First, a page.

3. Viré-Clessé (Northern-most appellation, near the town of Mâcon.)

Approved Regional  Mâconnais appelations include both red and white wines.

Regional Mâconnais White Wine Appelations, 100% Chardonnay,  include:

1. Mâcon

2. Mâcon-Villages

3. Mâcon + Geographic Designation (e.g., Mâcon-Prissé, Mâcon-Lugny.)

Regional Maconnais Red Wine Appellations include:

1. Mâcon (Mostly Gamay.)

2. Mâcon + Geographic Designation (Mostly Gamay.)

3. Bourgogne (Mostly Pinot Noir or  Gamay-Pinot Noir cuvée Bourgogne Pas Tout Grains.)

Not a lot of red wine going on in the Mâconnais – keep in mind that white wine accounts for 89% of its wine production!

4. In the Mâconnais, the Rock of Solutré: Is a limestone escarpement located in Pouilly-Fuissé.      

While archeologists have discovered thousands of ancient horse bones at the base of the Rock of Solutré, a bioherm  by definition contains organic marine fossils. (A note on the dead horses: The old theory held that thousands of years ago the locals drove herds of wild horses off the cliffs for meat. The most recent theory summises that the horse remains mark the location of an ancient Roman camp.)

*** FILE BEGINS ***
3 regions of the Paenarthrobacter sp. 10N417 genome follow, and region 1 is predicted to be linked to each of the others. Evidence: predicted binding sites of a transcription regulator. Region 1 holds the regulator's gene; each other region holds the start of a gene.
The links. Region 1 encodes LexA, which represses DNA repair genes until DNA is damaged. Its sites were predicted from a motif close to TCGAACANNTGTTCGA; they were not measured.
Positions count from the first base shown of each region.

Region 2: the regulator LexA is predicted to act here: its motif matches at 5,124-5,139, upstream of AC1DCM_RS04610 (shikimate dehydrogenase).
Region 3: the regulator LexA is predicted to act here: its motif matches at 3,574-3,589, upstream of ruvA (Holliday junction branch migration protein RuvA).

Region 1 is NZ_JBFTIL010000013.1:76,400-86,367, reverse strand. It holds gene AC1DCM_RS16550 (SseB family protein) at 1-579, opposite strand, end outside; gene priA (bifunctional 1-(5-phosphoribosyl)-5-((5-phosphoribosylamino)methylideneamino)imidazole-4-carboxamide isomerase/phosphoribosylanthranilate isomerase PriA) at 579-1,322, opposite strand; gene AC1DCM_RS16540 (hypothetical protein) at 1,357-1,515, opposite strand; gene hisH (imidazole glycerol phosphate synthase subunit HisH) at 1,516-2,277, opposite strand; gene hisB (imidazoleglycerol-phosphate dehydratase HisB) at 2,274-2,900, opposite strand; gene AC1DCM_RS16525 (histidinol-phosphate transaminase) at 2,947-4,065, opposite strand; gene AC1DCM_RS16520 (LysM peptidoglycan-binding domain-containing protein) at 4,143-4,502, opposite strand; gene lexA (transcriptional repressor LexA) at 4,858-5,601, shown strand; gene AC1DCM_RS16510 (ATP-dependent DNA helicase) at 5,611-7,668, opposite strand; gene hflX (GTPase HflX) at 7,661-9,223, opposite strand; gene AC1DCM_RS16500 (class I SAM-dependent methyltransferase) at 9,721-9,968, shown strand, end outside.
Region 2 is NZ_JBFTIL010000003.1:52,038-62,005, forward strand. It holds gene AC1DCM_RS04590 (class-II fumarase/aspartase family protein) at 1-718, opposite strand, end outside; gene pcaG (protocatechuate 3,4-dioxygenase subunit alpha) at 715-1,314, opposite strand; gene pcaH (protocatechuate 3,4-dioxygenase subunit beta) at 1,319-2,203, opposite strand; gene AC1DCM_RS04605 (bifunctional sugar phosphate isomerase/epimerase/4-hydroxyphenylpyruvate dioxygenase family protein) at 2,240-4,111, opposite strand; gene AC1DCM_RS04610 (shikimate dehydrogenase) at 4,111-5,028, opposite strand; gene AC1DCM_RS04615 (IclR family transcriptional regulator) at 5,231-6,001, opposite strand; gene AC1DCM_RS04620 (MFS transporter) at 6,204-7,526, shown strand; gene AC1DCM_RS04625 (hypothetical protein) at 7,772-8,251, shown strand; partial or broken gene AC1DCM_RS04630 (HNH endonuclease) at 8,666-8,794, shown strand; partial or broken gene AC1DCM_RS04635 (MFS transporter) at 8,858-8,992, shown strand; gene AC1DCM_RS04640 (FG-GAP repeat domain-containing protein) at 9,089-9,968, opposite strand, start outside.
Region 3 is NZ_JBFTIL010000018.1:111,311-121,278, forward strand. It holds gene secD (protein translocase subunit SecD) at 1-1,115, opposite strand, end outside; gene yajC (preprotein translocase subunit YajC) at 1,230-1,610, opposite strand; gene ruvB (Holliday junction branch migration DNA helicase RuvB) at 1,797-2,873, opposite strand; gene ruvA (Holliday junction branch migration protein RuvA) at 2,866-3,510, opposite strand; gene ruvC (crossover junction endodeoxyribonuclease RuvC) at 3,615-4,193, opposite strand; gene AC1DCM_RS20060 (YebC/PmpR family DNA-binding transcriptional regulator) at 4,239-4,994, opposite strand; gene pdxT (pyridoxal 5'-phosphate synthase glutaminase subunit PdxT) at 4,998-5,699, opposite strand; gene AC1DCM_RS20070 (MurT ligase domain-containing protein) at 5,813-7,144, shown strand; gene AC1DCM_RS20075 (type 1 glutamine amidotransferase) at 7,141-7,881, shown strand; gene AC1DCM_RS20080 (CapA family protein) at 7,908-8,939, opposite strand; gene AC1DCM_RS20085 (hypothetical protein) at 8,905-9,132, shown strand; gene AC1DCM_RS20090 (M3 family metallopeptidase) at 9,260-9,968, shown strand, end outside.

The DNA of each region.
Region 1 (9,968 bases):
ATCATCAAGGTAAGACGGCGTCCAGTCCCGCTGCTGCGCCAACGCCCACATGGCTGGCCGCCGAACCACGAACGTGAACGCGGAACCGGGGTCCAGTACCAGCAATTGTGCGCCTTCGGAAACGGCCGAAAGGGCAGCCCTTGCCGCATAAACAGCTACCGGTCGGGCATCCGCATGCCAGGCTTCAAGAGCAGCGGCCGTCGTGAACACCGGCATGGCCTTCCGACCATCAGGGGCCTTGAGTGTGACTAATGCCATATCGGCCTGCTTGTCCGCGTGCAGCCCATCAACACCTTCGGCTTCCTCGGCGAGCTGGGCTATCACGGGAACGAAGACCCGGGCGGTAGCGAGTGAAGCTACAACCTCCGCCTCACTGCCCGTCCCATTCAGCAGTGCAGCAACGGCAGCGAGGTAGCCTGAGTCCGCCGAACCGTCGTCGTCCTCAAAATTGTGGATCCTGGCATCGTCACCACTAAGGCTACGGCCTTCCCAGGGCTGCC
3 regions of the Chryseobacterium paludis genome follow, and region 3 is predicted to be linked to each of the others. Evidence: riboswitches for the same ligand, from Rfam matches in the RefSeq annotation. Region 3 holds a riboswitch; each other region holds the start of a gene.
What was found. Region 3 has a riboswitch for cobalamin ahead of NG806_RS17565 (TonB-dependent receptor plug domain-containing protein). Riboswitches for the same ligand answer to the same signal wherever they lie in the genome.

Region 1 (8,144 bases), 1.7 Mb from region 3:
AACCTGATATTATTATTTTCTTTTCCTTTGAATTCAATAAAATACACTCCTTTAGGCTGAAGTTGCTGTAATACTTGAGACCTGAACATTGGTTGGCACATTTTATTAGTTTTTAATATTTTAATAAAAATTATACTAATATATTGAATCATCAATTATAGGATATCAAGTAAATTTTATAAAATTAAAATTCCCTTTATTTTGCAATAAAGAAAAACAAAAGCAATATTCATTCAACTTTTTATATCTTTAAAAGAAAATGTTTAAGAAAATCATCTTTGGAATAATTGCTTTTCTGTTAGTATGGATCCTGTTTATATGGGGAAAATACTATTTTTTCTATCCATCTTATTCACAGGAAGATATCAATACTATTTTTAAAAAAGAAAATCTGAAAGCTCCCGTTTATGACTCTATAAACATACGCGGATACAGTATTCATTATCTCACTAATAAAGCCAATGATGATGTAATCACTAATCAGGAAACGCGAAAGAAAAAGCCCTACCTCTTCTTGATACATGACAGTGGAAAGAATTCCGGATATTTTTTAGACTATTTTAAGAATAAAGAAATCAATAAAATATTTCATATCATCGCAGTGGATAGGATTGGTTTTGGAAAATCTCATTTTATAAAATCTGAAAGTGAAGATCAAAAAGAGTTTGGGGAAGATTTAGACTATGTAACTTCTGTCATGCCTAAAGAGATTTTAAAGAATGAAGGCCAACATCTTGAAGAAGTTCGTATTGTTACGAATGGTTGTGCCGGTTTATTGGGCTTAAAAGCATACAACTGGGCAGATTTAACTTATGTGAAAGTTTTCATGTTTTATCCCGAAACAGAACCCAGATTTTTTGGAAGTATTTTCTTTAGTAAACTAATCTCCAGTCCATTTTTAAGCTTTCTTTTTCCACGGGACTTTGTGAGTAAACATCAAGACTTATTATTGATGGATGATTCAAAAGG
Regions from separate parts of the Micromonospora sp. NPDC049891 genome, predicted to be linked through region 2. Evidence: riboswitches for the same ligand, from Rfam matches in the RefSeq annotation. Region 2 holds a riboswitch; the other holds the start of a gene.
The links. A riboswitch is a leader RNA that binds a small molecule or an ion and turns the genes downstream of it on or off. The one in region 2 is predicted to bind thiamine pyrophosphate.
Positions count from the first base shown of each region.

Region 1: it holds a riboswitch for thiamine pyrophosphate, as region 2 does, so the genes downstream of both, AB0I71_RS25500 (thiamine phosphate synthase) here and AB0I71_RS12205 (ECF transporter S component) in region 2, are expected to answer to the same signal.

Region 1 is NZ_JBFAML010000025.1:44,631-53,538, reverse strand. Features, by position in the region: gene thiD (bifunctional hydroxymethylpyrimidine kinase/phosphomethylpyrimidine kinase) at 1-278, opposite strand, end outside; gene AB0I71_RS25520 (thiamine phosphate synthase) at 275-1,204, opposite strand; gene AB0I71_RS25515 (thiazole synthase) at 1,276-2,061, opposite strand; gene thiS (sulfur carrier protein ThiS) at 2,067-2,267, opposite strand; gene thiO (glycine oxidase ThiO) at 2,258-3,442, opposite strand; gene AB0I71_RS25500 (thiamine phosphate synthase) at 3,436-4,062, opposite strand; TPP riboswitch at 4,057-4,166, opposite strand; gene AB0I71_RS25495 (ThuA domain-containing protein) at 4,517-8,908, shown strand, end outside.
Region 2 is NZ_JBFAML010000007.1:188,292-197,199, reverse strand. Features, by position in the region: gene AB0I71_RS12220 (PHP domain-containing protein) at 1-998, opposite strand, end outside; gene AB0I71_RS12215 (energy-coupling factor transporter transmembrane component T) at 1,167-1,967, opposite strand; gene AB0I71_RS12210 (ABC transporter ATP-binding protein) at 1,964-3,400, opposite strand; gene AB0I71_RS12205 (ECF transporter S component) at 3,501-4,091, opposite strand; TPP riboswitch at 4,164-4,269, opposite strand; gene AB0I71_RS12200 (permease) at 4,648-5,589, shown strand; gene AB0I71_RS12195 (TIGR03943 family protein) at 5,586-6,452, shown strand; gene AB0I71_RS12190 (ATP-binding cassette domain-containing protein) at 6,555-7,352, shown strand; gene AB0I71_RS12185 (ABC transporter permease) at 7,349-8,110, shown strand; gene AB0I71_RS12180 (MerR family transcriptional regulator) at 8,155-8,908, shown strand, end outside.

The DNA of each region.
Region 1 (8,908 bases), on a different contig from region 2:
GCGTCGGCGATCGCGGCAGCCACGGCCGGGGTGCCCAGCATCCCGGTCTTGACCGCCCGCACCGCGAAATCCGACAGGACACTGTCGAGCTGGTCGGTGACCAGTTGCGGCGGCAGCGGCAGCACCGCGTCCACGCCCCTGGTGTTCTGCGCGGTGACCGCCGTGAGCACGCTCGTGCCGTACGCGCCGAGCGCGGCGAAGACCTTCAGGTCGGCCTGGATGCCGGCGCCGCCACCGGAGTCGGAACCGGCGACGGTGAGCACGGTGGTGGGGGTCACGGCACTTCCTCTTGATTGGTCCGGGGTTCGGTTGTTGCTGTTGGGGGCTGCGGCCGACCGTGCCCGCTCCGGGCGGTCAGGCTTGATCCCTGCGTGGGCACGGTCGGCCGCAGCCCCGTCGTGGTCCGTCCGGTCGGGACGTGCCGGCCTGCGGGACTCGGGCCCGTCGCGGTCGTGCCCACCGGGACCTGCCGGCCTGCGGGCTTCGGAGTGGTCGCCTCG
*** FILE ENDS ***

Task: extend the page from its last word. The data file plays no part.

The Maconnais series continues next week, when binNotes shares recent domaine visit tasting notes and observations from Burgundy’s ‘other white wine‘ region. Cheers!

Next week’s Terroirist Tuesday topic: Mâconnais, Part 3: Meet the Winemakers.

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Terroir-ist Tuesday: La Chablisienne Co-op Confidential

Welcome to binNotes’ Terroir-ist Tuesday series on Burgundy.

Chablis, Part 3 of 3: La Chablisienne Co-Op Confidential

by L.M. Archer, FWS

Part I:  Fun Facts about Chablis

  • Chablis is the second largest wine-growing region in Burgundy, behind the Mâconnais.
  • Chablis average production: ~8,000-10,000 vines @hectare (1 hectare = 2.471 acres)
  • Chablis total acreage: ~16, 675 acres
  • Pruning method: Guyot.
  • Soils: Primarily Kimmeridgian soil, with Portlandian predominant in lower growing regions.